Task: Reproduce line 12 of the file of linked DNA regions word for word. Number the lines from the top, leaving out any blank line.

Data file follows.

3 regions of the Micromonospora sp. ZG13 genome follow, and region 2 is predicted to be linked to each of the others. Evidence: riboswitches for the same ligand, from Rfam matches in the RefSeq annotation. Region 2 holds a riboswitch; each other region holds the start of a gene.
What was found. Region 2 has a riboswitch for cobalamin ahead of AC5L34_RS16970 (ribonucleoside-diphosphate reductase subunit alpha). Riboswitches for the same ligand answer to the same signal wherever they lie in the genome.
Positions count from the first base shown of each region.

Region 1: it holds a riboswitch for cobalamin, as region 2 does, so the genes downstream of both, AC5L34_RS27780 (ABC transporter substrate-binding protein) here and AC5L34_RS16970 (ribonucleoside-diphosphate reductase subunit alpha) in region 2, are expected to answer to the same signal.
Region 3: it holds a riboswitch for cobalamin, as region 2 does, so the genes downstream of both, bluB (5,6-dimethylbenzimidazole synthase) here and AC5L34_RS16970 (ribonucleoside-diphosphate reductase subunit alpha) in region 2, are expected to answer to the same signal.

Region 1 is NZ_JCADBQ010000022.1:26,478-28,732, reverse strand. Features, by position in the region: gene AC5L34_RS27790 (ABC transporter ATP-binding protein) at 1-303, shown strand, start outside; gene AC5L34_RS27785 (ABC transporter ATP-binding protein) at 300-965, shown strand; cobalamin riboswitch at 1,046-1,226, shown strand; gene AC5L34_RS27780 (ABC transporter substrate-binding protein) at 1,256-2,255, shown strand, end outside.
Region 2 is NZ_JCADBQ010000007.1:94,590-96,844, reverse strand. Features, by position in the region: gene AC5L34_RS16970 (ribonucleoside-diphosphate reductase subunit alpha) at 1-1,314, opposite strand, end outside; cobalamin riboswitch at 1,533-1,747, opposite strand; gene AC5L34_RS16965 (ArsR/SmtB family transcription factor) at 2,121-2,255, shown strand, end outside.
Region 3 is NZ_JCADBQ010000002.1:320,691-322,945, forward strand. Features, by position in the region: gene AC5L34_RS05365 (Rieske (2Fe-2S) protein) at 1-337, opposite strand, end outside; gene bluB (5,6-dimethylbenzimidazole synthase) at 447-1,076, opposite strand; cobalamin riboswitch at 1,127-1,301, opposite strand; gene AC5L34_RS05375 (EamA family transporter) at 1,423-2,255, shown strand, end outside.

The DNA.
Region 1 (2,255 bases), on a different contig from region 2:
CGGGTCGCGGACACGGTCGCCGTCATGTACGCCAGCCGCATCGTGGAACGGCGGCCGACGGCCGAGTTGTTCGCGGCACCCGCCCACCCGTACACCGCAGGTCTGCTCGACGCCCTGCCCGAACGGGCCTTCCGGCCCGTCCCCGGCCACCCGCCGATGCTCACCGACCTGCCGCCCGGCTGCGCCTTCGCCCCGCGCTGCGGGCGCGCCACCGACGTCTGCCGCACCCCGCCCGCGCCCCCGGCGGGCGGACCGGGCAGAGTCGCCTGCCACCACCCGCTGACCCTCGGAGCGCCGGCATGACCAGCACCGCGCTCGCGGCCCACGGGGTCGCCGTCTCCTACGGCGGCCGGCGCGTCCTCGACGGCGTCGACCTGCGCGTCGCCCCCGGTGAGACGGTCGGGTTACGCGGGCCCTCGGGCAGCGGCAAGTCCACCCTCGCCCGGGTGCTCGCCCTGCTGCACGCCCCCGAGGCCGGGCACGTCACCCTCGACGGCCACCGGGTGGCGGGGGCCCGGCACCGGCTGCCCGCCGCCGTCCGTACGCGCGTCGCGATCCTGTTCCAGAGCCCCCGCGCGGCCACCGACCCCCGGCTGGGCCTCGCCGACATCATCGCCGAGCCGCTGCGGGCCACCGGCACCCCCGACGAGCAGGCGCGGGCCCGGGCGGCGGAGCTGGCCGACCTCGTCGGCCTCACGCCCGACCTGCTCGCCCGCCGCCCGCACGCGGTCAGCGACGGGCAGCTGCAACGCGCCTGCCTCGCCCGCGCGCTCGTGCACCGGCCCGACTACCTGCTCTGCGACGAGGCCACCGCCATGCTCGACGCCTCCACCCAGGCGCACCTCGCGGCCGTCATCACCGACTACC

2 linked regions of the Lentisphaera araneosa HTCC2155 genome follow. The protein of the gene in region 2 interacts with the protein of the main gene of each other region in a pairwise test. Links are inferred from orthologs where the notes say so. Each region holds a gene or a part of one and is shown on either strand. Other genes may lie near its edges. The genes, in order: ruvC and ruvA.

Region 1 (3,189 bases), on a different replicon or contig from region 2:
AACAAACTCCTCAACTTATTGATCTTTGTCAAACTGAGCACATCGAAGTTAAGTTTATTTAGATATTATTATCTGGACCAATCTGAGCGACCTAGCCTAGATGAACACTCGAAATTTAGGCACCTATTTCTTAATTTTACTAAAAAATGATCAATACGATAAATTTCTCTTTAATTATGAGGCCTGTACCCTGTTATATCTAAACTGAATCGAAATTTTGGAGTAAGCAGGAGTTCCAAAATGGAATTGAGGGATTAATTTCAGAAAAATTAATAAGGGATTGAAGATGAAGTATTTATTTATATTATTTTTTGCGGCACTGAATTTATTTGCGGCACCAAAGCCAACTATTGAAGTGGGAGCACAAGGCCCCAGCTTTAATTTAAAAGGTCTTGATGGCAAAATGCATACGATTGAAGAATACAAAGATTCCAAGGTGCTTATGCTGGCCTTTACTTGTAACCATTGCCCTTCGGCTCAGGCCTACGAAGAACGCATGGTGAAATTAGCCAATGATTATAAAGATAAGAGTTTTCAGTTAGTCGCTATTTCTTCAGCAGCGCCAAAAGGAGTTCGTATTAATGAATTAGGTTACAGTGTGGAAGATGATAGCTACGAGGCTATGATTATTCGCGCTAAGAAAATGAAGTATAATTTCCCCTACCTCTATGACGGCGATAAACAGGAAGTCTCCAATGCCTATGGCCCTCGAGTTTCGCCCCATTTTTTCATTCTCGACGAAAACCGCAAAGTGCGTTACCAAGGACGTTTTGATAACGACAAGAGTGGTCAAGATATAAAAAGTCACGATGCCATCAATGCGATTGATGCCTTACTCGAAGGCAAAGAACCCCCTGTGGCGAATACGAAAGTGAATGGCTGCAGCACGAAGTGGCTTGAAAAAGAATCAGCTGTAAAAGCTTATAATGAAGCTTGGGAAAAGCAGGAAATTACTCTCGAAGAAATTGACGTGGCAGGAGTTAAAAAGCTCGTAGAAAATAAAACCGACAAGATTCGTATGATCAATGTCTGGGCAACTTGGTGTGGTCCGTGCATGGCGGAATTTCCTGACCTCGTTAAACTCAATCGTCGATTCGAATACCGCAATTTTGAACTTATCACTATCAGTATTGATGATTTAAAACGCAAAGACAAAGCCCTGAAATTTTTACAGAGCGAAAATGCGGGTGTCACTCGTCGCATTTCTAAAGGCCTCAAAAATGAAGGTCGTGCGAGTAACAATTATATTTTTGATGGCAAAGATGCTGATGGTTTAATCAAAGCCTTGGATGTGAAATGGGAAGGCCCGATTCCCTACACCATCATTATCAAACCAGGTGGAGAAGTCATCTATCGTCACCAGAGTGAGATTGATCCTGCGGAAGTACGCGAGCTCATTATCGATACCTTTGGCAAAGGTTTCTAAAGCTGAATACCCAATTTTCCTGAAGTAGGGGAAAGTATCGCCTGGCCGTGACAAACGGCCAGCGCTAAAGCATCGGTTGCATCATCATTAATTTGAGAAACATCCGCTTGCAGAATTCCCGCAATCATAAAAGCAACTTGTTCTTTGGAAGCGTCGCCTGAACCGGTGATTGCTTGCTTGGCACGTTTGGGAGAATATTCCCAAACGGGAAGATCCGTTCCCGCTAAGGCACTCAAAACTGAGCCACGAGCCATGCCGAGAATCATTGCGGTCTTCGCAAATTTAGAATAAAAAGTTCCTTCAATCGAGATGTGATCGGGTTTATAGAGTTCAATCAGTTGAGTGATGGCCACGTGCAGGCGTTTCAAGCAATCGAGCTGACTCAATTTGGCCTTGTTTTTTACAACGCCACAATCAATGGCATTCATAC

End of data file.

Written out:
2 linked regions of the Lentisphaera araneosa HTCC2155 genome follow. The protein of the gene in region 2 interacts with the protein of the main gene of each other region in a pairwise test. Links are inferred from orthologs where the notes say so. Each region holds a gene or a part of one and is shown on either strand. Other genes may lie near its edges. The genes, in order: ruvC and ruvA.